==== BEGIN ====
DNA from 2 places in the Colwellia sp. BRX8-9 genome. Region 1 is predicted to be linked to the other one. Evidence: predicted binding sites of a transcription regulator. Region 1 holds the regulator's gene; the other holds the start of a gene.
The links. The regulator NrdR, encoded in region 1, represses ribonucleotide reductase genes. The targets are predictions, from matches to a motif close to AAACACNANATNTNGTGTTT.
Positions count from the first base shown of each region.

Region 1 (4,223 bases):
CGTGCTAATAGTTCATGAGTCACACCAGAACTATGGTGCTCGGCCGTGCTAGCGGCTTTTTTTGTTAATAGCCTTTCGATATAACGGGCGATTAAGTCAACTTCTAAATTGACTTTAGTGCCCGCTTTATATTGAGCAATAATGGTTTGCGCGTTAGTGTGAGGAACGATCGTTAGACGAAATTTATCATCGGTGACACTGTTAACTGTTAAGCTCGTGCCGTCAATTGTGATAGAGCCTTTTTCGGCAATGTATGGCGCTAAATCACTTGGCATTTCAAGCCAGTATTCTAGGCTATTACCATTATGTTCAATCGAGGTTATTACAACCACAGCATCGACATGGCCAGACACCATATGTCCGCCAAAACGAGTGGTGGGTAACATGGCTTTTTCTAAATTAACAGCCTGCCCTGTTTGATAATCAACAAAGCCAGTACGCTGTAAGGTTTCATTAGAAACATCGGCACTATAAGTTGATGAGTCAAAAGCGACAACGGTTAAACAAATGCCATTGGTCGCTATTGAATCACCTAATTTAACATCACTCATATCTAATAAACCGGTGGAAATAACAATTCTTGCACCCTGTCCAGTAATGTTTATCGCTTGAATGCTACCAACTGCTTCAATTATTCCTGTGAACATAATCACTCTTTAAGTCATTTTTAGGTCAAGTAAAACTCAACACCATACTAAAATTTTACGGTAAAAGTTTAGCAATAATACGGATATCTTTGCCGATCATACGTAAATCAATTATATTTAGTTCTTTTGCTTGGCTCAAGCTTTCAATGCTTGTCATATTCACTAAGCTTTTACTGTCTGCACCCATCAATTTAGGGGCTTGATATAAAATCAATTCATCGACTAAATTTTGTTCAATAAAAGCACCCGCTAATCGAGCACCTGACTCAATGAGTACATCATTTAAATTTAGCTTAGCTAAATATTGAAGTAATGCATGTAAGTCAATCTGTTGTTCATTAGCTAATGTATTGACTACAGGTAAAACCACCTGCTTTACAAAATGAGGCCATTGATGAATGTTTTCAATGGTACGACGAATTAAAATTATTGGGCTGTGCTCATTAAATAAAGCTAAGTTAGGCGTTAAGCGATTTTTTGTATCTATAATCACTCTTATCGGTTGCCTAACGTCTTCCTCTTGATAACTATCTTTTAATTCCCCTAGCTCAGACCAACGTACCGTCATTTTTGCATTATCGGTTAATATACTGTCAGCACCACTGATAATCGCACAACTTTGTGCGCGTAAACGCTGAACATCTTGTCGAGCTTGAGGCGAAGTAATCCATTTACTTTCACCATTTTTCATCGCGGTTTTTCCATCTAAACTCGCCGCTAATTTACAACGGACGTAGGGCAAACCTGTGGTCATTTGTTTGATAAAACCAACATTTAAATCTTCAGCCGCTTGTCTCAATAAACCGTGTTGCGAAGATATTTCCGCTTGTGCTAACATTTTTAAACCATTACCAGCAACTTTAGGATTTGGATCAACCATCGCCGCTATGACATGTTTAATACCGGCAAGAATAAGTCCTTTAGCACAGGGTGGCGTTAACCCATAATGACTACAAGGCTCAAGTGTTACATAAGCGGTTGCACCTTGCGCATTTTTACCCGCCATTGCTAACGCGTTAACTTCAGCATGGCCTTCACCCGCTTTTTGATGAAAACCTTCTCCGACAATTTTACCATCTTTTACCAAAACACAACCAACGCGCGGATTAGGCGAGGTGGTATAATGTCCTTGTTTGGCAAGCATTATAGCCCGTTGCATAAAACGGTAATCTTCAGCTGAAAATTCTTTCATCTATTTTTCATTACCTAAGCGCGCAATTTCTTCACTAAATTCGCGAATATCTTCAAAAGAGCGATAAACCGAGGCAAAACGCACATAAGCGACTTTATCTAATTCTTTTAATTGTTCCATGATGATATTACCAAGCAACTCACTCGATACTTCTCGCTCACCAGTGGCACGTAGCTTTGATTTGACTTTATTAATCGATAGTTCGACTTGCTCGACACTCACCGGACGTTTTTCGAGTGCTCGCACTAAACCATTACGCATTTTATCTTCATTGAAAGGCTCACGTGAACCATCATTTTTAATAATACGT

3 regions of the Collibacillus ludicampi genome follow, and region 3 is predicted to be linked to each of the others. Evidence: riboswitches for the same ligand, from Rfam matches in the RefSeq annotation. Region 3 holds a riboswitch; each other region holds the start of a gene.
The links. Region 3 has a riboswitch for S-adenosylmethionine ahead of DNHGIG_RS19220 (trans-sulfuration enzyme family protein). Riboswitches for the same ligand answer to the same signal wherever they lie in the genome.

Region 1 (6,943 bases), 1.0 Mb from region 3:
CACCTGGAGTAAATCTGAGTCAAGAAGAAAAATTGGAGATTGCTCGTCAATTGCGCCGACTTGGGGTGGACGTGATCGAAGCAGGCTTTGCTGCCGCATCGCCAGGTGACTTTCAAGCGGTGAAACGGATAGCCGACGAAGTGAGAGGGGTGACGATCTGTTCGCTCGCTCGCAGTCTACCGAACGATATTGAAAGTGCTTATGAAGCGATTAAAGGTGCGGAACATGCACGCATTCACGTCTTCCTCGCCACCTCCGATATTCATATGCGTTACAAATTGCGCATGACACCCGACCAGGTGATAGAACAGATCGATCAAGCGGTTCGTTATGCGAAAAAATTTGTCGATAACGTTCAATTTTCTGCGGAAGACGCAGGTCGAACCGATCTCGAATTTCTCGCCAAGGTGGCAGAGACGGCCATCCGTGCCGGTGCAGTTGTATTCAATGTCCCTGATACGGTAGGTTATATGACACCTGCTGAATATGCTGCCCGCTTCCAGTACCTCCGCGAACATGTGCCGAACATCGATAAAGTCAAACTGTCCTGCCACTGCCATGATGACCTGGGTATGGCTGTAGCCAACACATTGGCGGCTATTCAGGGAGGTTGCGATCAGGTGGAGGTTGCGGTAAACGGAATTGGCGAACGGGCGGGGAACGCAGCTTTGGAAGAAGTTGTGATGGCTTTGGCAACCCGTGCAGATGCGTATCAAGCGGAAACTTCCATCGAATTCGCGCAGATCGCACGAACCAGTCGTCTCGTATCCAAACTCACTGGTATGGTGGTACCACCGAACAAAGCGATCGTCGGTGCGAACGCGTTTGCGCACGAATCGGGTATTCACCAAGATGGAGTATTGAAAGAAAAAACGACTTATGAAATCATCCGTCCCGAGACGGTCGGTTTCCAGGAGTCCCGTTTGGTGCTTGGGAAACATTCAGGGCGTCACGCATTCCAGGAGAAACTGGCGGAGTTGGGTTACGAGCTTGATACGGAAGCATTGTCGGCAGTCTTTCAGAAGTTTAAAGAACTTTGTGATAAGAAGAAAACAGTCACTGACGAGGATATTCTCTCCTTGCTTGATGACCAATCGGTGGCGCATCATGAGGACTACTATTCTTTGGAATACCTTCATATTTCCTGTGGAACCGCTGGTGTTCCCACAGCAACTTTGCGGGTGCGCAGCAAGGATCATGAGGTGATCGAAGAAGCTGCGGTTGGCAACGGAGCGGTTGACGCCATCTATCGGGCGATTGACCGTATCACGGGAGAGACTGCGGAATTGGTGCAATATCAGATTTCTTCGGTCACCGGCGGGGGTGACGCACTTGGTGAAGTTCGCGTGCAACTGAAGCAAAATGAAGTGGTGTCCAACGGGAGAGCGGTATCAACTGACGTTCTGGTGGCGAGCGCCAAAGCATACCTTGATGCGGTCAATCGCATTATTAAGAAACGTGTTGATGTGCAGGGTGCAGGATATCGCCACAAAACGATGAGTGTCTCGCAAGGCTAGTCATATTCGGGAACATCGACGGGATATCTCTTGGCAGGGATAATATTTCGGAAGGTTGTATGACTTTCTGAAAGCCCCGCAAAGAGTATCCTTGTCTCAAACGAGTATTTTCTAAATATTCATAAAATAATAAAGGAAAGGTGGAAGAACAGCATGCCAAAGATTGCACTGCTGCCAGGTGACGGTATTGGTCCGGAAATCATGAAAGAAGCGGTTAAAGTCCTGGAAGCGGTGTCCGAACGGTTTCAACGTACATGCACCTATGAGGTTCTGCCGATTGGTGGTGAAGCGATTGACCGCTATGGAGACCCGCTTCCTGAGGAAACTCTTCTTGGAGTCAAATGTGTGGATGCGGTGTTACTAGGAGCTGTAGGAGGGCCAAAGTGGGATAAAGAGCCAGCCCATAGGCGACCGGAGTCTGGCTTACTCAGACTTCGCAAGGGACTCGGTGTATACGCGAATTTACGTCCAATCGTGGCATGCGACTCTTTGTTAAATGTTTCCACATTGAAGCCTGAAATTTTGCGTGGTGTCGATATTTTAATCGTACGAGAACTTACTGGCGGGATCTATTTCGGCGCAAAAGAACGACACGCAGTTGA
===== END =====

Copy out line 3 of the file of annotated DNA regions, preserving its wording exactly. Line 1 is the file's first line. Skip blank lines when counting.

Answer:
Positions count from the first base shown of each region.